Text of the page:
Immun. May; 21(4): 384-392. Can be accessed by this link: http://www.ncbi.nlm.nih.gov/pmc/articles/PMC1894894/
Bacteria in Pet Foods: Acute &
Chronic Health Concerns of Endotoxins.
Bacteria are everywhere
and that includes pet foods. Most bacteria are harmless, many essential for our
health and other animals’ health, but some cause acute “food poisoning” and
other serious health problems. High temperature cooking/processing kills most
bacteria but in the process releases endotoxins
from them. High levels of endotoxins are associated with high levels of
bacteria in the animal parts, many condemned for human consumption, billions of
pounds of which is processed around the world into pet foods and livestock feed
and fertilizer every year. This includes the remains of so-called 4-D animals;
those who are either dead, dying, debilitated or diseased upon inspection at
the slaughter house.
Endotoxins are a lipopolysaccharide complex making up part of the outer
membrane of the cell wall of Gram-negative bacteria such as Escherichia
coli and Salmonella. Endotoxins
can cause a cascade of adverse health consequences and probably contribute to a
variety of chronic degenerative diseases especially in dogs and cats fed the
same brands of manufactured pet foods high in endotoxins.
They can cause shock, organ failure, trigger
the release of histamine and inflammatory cytokines, cause changes in white
blood cell numbers, affect blood coagulation, and lead to hypertension,
arthritis and asthma. ( For details see Michael Gregor MD, Dead Meat
Bacterial Toxemia, www.NutritionFacts.org Vol 9 July 6th,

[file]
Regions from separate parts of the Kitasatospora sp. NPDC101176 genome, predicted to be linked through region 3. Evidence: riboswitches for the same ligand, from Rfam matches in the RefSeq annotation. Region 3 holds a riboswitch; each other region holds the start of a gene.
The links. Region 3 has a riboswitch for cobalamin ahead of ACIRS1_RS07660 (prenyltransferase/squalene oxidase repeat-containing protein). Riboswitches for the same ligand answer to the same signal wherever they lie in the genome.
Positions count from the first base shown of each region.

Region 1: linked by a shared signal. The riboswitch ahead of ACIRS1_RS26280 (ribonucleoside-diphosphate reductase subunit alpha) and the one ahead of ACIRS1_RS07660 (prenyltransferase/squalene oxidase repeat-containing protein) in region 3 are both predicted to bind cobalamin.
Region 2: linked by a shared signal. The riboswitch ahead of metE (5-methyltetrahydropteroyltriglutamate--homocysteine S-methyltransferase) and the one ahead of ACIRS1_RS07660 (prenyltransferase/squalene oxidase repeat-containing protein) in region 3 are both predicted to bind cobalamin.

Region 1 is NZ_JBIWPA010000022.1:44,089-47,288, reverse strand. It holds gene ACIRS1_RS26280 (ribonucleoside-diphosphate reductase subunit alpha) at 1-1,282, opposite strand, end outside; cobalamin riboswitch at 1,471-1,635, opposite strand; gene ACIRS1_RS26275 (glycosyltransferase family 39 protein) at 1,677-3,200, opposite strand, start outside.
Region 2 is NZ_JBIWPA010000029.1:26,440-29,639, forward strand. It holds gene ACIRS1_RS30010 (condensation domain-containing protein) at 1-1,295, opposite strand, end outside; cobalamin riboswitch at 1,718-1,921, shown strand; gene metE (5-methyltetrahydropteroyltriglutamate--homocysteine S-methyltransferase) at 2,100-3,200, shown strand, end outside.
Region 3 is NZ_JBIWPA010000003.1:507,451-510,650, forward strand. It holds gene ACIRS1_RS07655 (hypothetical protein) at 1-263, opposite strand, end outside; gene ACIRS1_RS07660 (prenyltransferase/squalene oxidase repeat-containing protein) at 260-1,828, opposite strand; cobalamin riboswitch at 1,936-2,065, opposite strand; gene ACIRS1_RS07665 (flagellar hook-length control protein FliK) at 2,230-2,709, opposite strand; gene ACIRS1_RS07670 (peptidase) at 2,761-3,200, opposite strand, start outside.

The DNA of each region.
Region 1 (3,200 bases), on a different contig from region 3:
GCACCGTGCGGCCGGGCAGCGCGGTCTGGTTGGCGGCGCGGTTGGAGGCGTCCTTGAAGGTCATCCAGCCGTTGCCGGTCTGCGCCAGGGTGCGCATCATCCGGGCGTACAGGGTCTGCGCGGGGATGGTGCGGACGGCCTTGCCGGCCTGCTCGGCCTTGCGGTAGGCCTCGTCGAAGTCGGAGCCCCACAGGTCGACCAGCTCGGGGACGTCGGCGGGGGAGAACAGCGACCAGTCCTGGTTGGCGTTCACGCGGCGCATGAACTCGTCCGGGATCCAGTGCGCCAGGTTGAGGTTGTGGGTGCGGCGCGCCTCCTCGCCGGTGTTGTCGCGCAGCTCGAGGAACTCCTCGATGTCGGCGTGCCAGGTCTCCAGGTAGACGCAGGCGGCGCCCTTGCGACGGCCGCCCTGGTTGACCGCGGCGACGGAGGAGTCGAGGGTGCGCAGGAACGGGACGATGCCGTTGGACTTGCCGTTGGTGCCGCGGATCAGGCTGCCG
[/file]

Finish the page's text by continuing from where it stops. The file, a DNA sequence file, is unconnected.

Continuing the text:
2012). They probably damage cell DNA with carcinogenic consequences. Research has
also demonstrated that
carcinogenic heterocyclic amines and polycyclic aromatic hydrocarbons are
formed when muscle meat is cooked at high temperatures to destroy potentially
concerns about this animal industry waste recycling of animal parts unfit for
human consumption but considered fit for companion and other animals include
the presence antibiotic residues and strains of bacteria evolving wide-spectrum
antibiotic resistance; other production-related pharmaceuticals including
Ractopamine and other beta adrenergic agonists, anabolic steroids and
recombinant bovine growth hormone; contaminants such as mercury, fluoride and
dioxins, pour-on and dip derived insecticide residues and endocrine gland
tissues such as thyroid with still active like thyroxine that is not destroyed
in processing. (See Dietary Hyperthyroidism in Dogsby B. Köhler
B, C. Stengel, and R. Neiger Journal of Small Animal Practice 2012; 53,
182–184). [One of the most dramatic and tragic consequences of allowing other
animals to consume the remains of farmed animals was the suffering and death of
millions of India’s vultures from diclofenac, widely used by the cattle
industry and still active in their animals’ discarded remains].
With most dogs there is a
greater degree of tolerance to these endotoxins than cats (in whom inflammatory
bowel conditions are rampant), because ancestrally the dog is a natural
scavenger of animals’ remains while the cat is an obligate fresh-meat
carnivore. But genetic and epigenetic factors and dietary changes in their
microbiome---their healthy gut bacterial population---seems to make some dogs
especially “food sensitive” and, along with cats, develop a variety of chronic
maladies. Many of these respond well and show a complete recovery from a host
of costly conditions when their diets are changed with only human food-grade
quality ingredients and selected supplements.
The recycling of this vast
tonnage of slaughter-house and fishing industry waste into pet food and animal
feed (causing mad cow disease in the U.K and in companion animals as well as in
a yet- uncounted number of human consumers), albeit highly profitable, it is
part of a non-sustainable, climate-changing and costly public and environmental
health problem that calls for systemic change, at the core of which must be a
reduction in production and consumption of high-carbon-hoof print beef, pork
and other animal produce from over-stocked free-range and concentrated animal
feeding operations. Such change could be initiated by informed consumers
demanding that their government establish better ways to dispose of this food
animal waste where polluters pay. Consumers must support humane and